Chris Low: Arkansas leads the SEC in rushing with an average of 312.5 yards per game. Southern Miss gave up 285 yards on the ground last week in a 56-13 loss to Nebraska. It all adds up to a 15th straight loss for the Golden Eagles. … Arkansas 37, Southern Miss 17

LOUISVILLE at KENTUCKY

Aschoff: After notching his first win at Kentucky, Mark Stoops now has to play BCS title contender Louisville -- and Teddy Bridgewater. Being at home should make things interesting early, but the Cardinals just have too much talent across the board. … Louisville 35, Kentucky 14

Low: Kentucky was unable to slow down Western Kentucky in the opener. Now, the Wildcats have to deal with Bridgewater and the Cardinals. Bridgewater might not wave off the punt team this week, but he will lead Louisville to its third straight win in the series. … Louisville 41, Kentucky 24

TENNESSEE at OREGON

Aschoff: The Vols are riding high as they head out West. But having to make a cross-country trip for what will feel like an early game against one of the nation's best teams will bring the Vols back down to earth before SEC play begins. … Oregon 45, Tennessee 17

Low: Butch Jones has them excited in Big Orange Country, and there’s a lot to like about what he’s done with that program. But reality sets in this week. The only drama in Eugene, Ore., will be whether or not the Vols can hold Oregon under 50. … Oregon 47, Tennessee 17

KENT STATE at LSU

Aschoff: The Tigers enter as a team still taking a backseat to Alabama and Texas A&M. That will probably be the case coming out of the weekend, too, but at least LSU won't be as beat up as the other guys. … LSU 45, Kent State 10

Low: LSU’s offense looks as potent as it has in some time, particularly in the passing game. The Tigers will cruise for a second straight week at home over outmanned Kent State, and then it’s on to Auburn and Georgia in back-to-back weeks. … LSU 48, Kent State 10

MISSISSIPPI STATE at AUBURN

Aschoff: We know how important conference openers are, and this game has been huge for both teams in recent seasons. A loss for either could serve as an emotional setback. Auburn's home field and it's entertaining running game will push the Tigers through in the fourth quarter. … Auburn 27, Mississippi State 20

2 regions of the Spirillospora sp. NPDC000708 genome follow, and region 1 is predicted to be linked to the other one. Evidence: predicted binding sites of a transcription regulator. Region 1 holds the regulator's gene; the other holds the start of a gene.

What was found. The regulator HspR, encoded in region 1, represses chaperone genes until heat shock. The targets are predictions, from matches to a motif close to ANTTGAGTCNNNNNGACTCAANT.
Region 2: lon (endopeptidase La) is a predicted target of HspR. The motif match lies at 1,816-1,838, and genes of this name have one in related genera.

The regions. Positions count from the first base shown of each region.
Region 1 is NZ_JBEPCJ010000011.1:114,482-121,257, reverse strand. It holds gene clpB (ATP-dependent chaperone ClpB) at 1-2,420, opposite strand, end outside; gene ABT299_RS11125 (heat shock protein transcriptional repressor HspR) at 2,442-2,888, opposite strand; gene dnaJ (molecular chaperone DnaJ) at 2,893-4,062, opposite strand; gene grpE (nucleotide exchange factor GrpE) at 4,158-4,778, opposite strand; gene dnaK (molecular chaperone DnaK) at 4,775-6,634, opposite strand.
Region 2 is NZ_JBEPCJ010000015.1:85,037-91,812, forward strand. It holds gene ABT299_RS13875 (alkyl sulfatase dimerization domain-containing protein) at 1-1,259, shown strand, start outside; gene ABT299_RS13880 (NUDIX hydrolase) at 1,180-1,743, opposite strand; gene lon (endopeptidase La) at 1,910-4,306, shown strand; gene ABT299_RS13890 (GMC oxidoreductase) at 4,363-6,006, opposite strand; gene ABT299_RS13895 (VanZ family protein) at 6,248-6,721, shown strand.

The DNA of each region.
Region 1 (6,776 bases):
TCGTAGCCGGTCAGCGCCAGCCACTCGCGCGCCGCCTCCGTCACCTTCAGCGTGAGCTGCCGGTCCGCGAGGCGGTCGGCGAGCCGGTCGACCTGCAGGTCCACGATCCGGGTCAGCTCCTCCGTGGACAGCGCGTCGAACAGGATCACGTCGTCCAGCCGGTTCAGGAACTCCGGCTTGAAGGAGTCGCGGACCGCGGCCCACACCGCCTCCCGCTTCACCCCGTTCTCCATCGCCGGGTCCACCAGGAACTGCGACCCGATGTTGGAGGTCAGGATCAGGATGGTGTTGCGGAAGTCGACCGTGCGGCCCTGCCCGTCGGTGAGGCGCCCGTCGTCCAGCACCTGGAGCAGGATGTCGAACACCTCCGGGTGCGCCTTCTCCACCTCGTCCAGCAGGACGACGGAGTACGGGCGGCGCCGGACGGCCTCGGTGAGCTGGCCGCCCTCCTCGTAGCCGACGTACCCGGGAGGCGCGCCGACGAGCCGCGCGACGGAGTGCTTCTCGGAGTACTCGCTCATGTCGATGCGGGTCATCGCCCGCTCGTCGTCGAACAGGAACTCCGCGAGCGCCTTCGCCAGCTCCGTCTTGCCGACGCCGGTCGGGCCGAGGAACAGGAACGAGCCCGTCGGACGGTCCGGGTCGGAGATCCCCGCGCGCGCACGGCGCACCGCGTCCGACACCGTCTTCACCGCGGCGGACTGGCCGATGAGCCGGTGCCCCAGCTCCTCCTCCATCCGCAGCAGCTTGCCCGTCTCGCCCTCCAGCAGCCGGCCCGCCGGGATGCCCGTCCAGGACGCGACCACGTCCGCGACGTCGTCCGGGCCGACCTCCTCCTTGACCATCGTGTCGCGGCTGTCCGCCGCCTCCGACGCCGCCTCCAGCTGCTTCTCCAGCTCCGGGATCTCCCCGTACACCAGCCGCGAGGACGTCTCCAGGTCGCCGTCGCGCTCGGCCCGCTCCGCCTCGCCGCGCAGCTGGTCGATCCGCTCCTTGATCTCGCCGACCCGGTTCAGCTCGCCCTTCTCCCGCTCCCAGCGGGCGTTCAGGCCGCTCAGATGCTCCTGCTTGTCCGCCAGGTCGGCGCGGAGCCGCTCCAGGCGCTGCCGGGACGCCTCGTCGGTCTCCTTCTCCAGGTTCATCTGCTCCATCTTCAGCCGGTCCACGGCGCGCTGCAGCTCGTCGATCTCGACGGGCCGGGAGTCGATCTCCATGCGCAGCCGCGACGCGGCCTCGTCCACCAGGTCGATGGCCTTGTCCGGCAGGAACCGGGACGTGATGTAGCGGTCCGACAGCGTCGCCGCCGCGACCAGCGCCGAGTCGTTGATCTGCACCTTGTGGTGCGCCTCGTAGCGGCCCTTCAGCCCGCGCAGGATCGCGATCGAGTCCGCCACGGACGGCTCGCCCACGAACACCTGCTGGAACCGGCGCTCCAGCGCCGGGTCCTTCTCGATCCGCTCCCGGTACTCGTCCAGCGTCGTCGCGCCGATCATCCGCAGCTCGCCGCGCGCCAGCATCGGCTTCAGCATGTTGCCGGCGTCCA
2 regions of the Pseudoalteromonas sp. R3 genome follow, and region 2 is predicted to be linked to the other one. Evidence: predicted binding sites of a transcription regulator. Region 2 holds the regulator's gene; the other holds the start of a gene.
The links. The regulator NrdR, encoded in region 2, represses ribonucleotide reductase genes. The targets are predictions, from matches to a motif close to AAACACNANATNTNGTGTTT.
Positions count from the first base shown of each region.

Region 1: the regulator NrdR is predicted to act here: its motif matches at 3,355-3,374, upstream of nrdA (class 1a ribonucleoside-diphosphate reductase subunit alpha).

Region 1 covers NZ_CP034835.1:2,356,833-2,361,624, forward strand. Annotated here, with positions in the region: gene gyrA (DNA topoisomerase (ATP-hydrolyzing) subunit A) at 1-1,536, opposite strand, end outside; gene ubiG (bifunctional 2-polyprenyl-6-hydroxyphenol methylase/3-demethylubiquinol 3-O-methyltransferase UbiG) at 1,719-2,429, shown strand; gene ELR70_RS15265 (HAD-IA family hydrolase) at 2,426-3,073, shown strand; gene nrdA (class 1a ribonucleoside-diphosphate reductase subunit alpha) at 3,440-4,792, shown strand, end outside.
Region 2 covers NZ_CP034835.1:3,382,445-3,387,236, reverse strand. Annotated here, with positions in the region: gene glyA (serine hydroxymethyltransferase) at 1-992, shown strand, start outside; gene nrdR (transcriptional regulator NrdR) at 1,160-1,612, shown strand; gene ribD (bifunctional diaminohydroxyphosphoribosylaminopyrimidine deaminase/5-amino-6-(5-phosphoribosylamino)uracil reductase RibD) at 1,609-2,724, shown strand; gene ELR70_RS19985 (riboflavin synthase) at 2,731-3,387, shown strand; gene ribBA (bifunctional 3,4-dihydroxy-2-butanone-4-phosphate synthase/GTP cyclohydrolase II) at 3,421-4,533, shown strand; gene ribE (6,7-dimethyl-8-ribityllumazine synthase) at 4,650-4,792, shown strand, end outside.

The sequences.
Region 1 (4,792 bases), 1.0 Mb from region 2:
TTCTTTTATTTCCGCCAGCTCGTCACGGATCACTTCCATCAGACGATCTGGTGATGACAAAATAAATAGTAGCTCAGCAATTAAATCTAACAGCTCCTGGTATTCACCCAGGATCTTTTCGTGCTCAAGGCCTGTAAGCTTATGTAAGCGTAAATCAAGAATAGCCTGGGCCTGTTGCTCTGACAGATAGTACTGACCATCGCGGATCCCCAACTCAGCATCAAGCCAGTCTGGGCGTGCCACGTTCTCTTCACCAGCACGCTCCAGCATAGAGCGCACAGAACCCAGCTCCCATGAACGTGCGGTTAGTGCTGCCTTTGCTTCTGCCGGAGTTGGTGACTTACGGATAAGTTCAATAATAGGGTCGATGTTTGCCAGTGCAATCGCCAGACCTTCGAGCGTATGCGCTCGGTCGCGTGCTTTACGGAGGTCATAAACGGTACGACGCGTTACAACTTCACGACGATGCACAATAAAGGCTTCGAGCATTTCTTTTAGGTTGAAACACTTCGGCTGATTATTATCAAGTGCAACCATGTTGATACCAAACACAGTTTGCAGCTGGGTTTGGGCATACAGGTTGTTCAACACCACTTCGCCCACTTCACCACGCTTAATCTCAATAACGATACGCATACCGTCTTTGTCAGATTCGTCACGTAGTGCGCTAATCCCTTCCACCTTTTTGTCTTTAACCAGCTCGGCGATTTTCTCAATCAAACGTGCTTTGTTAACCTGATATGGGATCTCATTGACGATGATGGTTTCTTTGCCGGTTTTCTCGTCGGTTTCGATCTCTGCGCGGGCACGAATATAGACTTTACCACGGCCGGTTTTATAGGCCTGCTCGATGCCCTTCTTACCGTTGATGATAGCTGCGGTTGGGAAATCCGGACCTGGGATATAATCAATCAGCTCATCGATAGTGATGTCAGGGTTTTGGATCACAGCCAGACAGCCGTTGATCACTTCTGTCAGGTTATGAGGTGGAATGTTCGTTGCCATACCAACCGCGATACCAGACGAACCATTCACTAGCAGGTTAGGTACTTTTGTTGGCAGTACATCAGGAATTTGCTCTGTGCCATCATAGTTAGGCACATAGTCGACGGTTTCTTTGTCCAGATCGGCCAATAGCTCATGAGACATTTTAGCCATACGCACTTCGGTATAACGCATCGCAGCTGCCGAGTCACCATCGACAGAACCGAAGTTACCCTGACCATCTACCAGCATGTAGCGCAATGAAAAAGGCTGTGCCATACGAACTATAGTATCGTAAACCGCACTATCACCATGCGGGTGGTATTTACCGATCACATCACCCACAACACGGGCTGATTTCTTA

Low: It’s hard to envision the loser of this game going on to have a successful season, which makes it a critical SEC opener for both teams. The Bulldogs have been solid on defense, but they don’t have enough juice on offense right now to go into Jordan-Hare Stadium and win. … Auburn 31, Mississippi State 20

VANDERBILT at SOUTH CAROLINA

Aschoff: With South Carolina's defense having struggled mightily last week and Vandy having some explosive elements to its offense, this one should be entertaining. There can't be excuses for Clowney, and I think he'll make sure of that Saturday. … South Carolina 30, Vanderbilt 21

Low: The Gamecocks can’t afford any more hiccups if they want to stay in the SEC championship hunt. They’ve had their struggles in recent seasons with Vanderbilt, too. The Commodores are painfully close to being unbeaten, but their drought against nationally ranked teams will extend to 14 straight games. … South Carolina 28, Vanderbilt 21

OLE MISS at TEXAS

Aschoff: Last season, Texas ran the Rebels out of Vaught-Hemingway Stadium. This season, Ole Miss heads to Austin, Texas, with a ton of confidence, while Texas players are licking their, uh, horns after an embarrassing loss to BYU. The Longhorns couldn't stop the run last week, and they won't do a very good job this week, either. … Ole Miss 35, Texas 31

Low: Texas would seem to be in disarray with Mack Brown having fired his defensive coordinator this week. Plus, Ole Miss has plenty of motivation after getting blown out at home last season by the Longhorns. But Texas is still Texas, and the Longhorns will find a way to salvage a little pride at home. … Texas 34, Ole Miss 30

ALABAMA at TEXAS A&M

Aschoff: It's the game of games. The contest to end all contests. Nick Saban versus Kevin Sumlin. Johnny Manziel versus AJ McCarron. The Aggies pulled the unthinkable last season, but Alabama has been steaming over that game for almost a year now. Johnny Football has shown improvement as a passer and he'll still be the slipperiest player on the field Saturday, but picking against Saban and defensive coordinator Kirby Smart facing a team that bested them last season just sounds silly. … Alabama 31, Texas A&M 23

Low: Johnny Football ain’t talking this week. The Aggies prefer that he do all of his talking on the field (with his play). These two teams played a classic last November in Tuscaloosa, Ala., and it should again be a ball of fun. But the Tide will prevail thanks to keeping the ball away from Manziel and that Texas A&M offense and wearing down an Aggies defense that has been shaky. … Alabama 38, Texas A&M 28

SEC recruiting mailbag

August, 9, 2013
8/09/13
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It’s time to dip into the SEC recruiting mailbag and answer your questions. Because of the amount of questions we’ve received, we won’t be able to get to all of them today -- but we encourage you to ask again next week by tweeting your questions to @DerekTysonESPN.

@cpage2911: who are the top SEC assistant coaches recruiting wise?

Derek Tyson: As evident by having 10 SEC schools ranked in the top 25 of the Recruiting Nation class rankings, the SEC is full of recruiting savvy coaches. The list is long and full of quality coaches, and I could make a case for a number of SEC coaches, but here's a glance at three coaches who stand out to me this year.